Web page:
Cafes often bring to mind a generic menu of sandwiches, burgers, salads, pastas, main courses of pan-fried or grilled fish and meat, and desserts.
But you will not find those at Maziga Cafe, which opened in Clarke Quay last month.
That's because the eatery has an Indian menu created by Javed Ahamad, executive chef of the upmarket Punjab Grill in Marina Bay Sands, a restaurant known for its modern take on northern Indian cuisine.
Maziga Cafe - as its name suggests - is a much more casual place, but the cooking boasts a similar direction: Traditional Indian dishes are updated without being robbed of their flavour.
The cafe is located below the Bollywood Club, which is opened by the same owners, and the menu is planned with clubbers in mind.
01-10 The Cannery, Clarke Quay, 3C River Valley Road, tel: 6253-7307
Open: Noon to 1am daily
Price: Budget from $40 a person, without drinks
So you find a selection of Indian tapas or small bites to be shared around the table. However, unlike Spanish tapas, which are served on small plates, the ones here come in more substantial servings.
For the Tandoori Garma Garam Prawns ($18.90), for example, there are four large prawns, each sitting on a mound of bright-yellow seafood pilaf rice and topped with kaffir lime foam.
The rice is cooked softer and wetter than usual, perhaps to make it easier for the lump to stay in shape, but it tastes deliciously of seafood stock.
The flavour of kaffir lime in the foam is not very evident, but the dish works nonetheless, with the tasty, crunchy tandoori prawn going perfectly with the rice.
The Miyan Hyderabad Chicken 65 ($13.90) comes as seven bite-sized pieces, each on a skewer. The meat is fried with chilli and curry leaves and comes coated in what the cafe calls a "bloody merry ketchup", a tomato-based sticky sauce that is sweet and spicy.
Another tapas I order, Jerky Lamb Ribs ($22.90), is a platter of tender baby lamb ribs marinated in spices and roasted in the oven. They are served with crispy masala potato wafers, but the meat is good on its own too. It's best eaten using your hands, tearing the meat off the bone with your teeth - which I do with little effort.
The Burger ($10.50 for three small ones) is filled with lamb galouti kebab in place of the usual beef patties.
However, I am not fond of galouti kebab because the lamb is often ground so finely that the patty dissolves in the mouth. I prefer minced meat that is left with some bite, but if you do not, you may like these mini burgers that are presented in a small chest like treasures.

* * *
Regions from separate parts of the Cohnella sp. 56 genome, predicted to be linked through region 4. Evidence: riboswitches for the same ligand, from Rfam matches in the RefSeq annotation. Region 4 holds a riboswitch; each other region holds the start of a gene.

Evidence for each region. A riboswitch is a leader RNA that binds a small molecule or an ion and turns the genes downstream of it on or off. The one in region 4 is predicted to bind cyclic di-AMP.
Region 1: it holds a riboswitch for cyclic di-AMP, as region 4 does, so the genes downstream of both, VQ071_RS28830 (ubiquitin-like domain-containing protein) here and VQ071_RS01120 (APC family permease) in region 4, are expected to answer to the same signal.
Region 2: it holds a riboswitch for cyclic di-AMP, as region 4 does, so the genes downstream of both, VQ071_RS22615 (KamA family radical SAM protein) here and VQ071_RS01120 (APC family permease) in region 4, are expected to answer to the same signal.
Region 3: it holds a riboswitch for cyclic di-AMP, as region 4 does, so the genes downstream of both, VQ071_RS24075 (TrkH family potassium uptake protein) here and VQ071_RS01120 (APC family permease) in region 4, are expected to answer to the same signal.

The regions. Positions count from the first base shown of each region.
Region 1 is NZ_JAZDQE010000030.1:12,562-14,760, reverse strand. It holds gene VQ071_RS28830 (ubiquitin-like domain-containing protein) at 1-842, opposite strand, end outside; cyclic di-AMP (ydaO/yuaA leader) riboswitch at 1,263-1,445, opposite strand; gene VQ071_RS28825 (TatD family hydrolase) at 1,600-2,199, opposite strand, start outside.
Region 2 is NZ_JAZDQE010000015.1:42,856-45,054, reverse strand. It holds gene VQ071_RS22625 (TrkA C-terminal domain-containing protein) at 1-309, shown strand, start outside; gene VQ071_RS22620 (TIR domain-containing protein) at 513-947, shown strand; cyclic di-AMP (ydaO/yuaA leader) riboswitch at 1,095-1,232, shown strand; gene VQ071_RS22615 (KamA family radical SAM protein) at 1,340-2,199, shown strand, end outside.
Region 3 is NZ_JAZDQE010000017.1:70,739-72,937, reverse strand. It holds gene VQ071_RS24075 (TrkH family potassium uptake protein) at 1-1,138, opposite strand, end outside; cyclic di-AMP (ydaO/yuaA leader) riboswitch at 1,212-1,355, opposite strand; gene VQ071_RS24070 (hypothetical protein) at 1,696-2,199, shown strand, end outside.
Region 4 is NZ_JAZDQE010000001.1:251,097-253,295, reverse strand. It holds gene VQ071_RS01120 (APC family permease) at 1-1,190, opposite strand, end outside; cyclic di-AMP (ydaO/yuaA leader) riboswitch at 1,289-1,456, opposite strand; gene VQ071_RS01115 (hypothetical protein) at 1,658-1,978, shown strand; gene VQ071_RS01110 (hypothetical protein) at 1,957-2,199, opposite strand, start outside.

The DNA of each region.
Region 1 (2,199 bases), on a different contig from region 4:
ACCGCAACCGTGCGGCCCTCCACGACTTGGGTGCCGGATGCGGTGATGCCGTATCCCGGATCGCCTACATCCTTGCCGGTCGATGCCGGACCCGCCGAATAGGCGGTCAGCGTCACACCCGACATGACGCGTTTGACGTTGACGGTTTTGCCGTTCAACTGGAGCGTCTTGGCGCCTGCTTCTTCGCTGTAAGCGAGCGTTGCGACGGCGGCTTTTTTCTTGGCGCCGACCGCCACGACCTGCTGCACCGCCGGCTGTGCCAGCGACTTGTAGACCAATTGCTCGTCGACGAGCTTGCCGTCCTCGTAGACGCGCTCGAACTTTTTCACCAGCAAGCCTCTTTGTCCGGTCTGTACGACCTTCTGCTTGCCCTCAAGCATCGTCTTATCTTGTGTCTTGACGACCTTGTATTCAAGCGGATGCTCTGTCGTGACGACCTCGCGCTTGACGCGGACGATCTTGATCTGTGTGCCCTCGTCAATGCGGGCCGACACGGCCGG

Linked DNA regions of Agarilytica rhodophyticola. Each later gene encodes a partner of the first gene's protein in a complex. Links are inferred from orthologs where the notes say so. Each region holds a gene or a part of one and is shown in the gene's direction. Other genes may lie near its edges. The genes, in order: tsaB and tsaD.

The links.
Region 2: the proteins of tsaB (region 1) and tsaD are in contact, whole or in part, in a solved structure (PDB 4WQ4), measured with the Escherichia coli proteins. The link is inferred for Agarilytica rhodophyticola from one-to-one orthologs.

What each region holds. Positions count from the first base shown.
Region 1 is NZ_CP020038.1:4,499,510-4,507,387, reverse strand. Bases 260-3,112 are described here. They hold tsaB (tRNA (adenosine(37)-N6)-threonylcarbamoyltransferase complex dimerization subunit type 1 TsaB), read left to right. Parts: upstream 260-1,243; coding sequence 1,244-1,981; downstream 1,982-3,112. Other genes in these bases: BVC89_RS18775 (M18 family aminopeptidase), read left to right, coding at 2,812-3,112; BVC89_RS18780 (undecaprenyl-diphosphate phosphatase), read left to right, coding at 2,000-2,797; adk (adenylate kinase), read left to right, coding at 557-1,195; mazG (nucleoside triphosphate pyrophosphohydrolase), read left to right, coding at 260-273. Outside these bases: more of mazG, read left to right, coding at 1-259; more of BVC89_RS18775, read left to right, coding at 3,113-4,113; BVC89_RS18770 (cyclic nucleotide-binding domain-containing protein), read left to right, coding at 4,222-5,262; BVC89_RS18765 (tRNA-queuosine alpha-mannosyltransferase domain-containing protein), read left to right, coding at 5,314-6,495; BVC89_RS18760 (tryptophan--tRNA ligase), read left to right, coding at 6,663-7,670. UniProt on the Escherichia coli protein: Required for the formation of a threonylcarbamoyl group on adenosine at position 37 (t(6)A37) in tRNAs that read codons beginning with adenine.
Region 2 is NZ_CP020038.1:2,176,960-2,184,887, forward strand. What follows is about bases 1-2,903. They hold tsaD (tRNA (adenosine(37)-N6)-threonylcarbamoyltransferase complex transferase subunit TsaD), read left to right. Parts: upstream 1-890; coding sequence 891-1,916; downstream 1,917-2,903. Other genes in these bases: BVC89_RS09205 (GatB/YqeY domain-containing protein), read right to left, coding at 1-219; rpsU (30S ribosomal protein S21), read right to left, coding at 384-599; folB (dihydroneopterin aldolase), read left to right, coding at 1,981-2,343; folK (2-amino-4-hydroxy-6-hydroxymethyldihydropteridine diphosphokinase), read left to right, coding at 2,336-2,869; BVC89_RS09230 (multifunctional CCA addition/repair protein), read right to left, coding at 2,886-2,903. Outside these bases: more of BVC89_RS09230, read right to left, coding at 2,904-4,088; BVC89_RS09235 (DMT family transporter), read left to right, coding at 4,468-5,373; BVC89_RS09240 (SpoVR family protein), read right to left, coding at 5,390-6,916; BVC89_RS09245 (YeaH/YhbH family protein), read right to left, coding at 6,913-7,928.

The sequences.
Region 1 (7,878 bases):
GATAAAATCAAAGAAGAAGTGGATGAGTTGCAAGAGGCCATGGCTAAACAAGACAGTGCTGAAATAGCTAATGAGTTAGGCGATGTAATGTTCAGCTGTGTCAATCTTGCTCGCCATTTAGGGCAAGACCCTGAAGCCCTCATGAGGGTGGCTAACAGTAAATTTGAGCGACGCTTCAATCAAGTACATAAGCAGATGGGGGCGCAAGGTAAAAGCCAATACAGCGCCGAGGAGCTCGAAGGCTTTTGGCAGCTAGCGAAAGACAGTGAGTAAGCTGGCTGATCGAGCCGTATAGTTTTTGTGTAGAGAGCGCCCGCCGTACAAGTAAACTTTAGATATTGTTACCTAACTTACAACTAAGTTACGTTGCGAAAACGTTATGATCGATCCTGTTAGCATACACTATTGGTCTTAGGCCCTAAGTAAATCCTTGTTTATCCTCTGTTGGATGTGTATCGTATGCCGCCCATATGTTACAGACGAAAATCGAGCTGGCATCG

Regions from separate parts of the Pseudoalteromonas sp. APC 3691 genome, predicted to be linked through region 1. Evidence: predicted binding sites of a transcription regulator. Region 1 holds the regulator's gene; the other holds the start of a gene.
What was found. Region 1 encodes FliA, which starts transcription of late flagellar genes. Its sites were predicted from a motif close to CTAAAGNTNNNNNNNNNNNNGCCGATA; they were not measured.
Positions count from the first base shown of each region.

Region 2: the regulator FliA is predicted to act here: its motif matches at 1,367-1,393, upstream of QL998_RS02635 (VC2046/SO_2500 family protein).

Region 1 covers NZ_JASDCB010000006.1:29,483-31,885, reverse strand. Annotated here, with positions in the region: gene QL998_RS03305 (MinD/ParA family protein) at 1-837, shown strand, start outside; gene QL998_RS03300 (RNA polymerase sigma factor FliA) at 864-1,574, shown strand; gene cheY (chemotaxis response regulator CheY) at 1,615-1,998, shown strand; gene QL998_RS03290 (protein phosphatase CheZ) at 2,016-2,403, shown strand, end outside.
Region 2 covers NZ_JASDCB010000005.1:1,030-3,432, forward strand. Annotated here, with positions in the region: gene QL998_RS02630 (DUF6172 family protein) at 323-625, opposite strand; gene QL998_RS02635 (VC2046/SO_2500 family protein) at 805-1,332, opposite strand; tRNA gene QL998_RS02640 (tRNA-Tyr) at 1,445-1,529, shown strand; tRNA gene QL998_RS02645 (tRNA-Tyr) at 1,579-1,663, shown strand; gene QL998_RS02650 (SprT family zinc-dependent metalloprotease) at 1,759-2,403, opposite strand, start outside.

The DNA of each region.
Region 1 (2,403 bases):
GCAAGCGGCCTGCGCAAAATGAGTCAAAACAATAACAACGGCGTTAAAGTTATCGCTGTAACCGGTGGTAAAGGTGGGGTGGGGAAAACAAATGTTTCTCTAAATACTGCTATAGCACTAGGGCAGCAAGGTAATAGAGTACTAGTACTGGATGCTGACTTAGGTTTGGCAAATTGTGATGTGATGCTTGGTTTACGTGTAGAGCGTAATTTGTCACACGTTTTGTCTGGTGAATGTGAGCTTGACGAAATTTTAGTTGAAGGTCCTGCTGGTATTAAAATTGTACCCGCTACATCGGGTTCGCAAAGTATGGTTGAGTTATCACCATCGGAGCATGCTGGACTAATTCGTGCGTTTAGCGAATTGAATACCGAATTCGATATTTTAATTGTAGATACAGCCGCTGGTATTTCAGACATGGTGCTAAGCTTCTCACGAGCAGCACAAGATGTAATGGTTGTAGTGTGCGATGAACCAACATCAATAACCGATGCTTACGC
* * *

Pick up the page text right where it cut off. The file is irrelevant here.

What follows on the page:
The burgers come with potato wedges that are lightly spiced, which I like for their crisp edges and fluffy insides.
The main courses appear more conventional at first, served in small pots like in typical Indian restaurants, but look more closely and you find they are not that traditional after all.
The San Marzano Murg Makhai ($15.90), for example, looks like a traditional butter chicken, but it is cooked with San Marzano plum tomatoes, which are used more often in Italian cooking.
It is very good butter chicken, with tender pieces of meat simmered in a rich, creamy curry. The bit of tartness that comes from the tomatoes makes you forget how heavy it is.
Still, do not make my mistake of slurping up the gravy. Because it is packed with butter and cream, I find my stomach soon feeling like there is a rock in it.
The Baked Khumb & Palak ($17.50) is also an unconventional mix of ingredients with ricotta cheese, baby spinach and mushrooms baked with saffron korma. The cheese gets gratinated on top, but dig your spoon deep into the pot and you discover mushroom chunks and soft spinach in a creamy sauce that is comforting and satisfying.
My dining companions and I also dig into it spoon by spoon till the pot is empty. By that time, we are so stuffed, we cannot find any room for dessert.
Which is why even intriguing concoctions such as Rasmalai Tiramisu ($11.50) will have to wait for another visit.
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• The Sunday Times paid for its meals at the eateries reviewed here.